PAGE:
12 February 2009 | Whangarei, New Zealand
26 November 2008 | NZ
26 November 2008 | Opua, New Zealand
24 November 2008 | Opua, New Zealand
21 November 2008 | NNE of New Zealand
18 November 2008 | Minerva Reef
17 November 2008 | Minerva Reef Yacht Club
17 November 2008 | Minerva Reef
14 November 2008 | Minerva Reef
12 November 2008 | Nuku'alofa, Tonga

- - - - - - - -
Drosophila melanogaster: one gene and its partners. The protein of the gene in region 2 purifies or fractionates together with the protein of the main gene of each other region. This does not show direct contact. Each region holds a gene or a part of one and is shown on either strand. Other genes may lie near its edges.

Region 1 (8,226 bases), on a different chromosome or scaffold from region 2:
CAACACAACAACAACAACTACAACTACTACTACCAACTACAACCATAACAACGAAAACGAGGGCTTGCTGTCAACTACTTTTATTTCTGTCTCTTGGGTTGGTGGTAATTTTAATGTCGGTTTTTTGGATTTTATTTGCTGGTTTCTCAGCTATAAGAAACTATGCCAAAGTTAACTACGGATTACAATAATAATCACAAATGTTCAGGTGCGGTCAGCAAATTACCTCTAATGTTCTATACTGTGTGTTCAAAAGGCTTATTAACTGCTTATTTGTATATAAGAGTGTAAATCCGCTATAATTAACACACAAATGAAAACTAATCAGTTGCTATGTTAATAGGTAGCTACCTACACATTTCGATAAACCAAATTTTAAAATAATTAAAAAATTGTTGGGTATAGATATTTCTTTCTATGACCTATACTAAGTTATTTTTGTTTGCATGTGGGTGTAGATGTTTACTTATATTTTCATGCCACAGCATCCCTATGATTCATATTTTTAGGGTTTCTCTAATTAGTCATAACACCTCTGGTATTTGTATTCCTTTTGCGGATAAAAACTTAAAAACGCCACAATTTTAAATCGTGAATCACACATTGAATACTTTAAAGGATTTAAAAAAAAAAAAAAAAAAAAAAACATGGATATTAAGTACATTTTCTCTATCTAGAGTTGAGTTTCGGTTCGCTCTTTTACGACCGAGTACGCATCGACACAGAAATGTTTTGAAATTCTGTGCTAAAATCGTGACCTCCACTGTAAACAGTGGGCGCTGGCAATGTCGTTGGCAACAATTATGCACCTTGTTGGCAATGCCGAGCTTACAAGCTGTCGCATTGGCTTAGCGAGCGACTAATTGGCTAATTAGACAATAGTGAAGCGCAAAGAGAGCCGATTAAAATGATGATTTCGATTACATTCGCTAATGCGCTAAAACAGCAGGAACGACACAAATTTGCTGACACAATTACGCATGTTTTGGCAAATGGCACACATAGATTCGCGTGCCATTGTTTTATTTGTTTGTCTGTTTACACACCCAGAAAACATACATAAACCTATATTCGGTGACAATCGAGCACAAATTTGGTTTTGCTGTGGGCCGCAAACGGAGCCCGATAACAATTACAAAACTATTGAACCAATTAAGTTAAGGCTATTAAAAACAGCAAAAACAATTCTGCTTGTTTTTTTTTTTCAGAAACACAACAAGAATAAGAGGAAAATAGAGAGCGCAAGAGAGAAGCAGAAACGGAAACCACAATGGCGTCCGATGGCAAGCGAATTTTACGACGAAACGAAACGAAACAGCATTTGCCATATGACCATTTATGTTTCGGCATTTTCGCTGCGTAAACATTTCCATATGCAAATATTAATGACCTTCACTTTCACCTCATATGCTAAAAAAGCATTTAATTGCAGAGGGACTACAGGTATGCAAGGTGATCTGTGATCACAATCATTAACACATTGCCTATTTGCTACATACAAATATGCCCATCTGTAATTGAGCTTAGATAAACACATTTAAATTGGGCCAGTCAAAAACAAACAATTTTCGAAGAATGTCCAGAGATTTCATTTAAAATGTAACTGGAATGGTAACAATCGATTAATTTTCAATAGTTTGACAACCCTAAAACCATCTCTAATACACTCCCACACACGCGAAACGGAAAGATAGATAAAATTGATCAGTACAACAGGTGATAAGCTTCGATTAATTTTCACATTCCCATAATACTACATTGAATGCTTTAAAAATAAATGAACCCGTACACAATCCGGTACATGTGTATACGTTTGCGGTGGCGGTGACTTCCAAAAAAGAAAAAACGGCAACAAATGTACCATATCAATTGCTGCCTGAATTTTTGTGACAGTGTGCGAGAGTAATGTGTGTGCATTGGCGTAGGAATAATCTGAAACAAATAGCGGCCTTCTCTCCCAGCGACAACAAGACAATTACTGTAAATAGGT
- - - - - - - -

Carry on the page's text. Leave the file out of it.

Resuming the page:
10 November 2008 | Nuku'alofa, Tonga
31 October 2008 | Kelefesia Island
21 October 2008 | Neiafu, Va'vau
11 October 2008 | Neiafu, Va'vau, Tonga
07 October 2008 | Niuatoputapu
23 September 2008 | Niuatoputapu (
19 September 2008 | Apia, Samoa
03 August 2008 | Pago Pago, American Samoa
03 August 2008 | Pago Pago, American Samoa

The Stories Unfold

26 November 2008 | Opua, New Zealand